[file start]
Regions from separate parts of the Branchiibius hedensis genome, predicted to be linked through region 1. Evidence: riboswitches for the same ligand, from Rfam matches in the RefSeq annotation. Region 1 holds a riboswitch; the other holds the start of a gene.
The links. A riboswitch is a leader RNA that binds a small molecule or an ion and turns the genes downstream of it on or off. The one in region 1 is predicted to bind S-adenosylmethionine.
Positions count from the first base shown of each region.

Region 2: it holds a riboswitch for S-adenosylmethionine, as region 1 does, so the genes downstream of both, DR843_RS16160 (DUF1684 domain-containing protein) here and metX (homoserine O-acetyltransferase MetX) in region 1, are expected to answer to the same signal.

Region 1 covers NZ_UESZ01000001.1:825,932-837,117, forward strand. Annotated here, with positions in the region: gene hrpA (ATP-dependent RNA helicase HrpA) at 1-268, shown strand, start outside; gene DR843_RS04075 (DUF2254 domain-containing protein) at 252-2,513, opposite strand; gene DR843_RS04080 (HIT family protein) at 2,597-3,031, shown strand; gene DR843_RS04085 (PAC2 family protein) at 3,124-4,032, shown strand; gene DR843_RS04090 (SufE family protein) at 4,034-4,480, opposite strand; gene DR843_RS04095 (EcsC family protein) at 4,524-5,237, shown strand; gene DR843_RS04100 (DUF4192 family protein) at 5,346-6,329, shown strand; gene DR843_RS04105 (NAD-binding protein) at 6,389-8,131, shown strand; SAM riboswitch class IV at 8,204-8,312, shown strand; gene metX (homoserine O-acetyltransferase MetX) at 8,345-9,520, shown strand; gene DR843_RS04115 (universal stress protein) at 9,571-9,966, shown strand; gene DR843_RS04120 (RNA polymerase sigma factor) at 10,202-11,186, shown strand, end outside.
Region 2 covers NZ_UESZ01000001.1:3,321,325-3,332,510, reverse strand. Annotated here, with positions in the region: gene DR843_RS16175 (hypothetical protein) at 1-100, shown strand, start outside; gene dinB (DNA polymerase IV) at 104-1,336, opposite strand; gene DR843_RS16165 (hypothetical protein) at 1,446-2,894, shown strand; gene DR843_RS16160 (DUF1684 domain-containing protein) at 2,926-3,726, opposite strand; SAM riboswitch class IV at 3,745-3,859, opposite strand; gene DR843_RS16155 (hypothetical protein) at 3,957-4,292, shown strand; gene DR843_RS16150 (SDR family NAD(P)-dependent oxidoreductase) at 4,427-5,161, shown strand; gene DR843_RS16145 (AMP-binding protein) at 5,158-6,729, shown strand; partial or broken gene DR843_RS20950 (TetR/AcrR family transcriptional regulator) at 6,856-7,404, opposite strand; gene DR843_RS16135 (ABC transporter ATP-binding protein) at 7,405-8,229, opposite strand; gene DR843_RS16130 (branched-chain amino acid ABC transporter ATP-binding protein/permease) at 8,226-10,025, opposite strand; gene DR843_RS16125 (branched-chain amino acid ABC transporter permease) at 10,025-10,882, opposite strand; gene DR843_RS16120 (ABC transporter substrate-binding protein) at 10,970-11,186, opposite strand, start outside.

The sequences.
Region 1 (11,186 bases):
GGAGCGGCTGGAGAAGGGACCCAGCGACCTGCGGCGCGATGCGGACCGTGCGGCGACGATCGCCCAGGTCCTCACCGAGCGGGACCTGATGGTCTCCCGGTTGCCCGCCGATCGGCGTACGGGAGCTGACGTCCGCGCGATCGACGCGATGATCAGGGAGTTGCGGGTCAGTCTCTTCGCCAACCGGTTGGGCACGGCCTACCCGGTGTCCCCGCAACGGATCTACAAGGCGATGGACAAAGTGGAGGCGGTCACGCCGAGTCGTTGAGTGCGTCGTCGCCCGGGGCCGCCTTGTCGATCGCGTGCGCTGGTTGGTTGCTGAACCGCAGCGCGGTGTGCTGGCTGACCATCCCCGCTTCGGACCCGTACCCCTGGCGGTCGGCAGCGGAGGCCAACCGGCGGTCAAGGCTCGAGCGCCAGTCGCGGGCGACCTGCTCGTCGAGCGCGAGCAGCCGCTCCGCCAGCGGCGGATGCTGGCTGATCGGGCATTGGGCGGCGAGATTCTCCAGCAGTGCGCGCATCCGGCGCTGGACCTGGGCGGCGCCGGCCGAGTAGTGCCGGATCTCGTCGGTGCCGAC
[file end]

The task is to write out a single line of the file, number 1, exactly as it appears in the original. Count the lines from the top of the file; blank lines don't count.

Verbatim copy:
Regions from separate parts of the Branchiibius hedensis genome, predicted to be linked through region 1. Evidence: riboswitches for the same ligand, from Rfam matches in the RefSeq annotation. Region 1 holds a riboswitch; the other holds the start of a gene.